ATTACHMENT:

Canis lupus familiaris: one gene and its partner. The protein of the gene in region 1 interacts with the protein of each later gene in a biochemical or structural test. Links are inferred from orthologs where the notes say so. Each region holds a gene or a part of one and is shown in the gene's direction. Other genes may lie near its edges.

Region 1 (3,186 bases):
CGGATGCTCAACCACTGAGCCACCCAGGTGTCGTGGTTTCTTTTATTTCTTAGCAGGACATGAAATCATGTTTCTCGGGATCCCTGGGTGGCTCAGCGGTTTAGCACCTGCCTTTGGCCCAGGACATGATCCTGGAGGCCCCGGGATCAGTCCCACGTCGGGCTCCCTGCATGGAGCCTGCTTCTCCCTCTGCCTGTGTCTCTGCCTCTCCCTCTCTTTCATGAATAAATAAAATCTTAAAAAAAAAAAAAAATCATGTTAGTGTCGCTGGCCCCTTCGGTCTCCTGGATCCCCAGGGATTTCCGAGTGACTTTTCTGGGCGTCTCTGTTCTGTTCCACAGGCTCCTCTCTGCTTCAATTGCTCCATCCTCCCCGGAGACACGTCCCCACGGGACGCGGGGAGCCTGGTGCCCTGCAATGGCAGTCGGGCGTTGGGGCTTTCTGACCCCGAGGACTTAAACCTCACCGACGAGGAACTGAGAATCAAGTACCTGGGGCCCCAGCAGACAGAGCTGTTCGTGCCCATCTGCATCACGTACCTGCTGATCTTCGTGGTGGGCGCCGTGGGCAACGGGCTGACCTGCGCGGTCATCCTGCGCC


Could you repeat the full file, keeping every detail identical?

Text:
Canis lupus familiaris: one gene and its partner. The protein of the gene in region 1 interacts with the protein of each later gene in a biochemical or structural test. Links are inferred from orthologs where the notes say so. Each region holds a gene or a part of one and is shown in the gene's direction. Other genes may lie near its edges.

Region 1 (3,186 bases):
CGGATGCTCAACCACTGAGCCACCCAGGTGTCGTGGTTTCTTTTATTTCTTAGCAGGACATGAAATCATGTTTCTCGGGATCCCTGGGTGGCTCAGCGGTTTAGCACCTGCCTTTGGCCCAGGACATGATCCTGGAGGCCCCGGGATCAGTCCCACGTCGGGCTCCCTGCATGGAGCCTGCTTCTCCCTCTGCCTGTGTCTCTGCCTCTCCCTCTCTTTCATGAATAAATAAAATCTTAAAAAAAAAAAAAAATCATGTTAGTGTCGCTGGCCCCTTCGGTCTCCTGGATCCCCAGGGATTTCCGAGTGACTTTTCTGGGCGTCTCTGTTCTGTTCCACAGGCTCCTCTCTGCTTCAATTGCTCCATCCTCCCCGGAGACACGTCCCCACGGGACGCGGGGAGCCTGGTGCCCTGCAATGGCAGTCGGGCGTTGGGGCTTTCTGACCCCGAGGACTTAAACCTCACCGACGAGGAACTGAGAATCAAGTACCTGGGGCCCCAGCAGACAGAGCTGTTCGTGCCCATCTGCATCACGTACCTGCTGATCTTCGTGGTGGGCGCCGTGGGCAACGGGCTGACCTGCGCGGTCATCCTGCGCC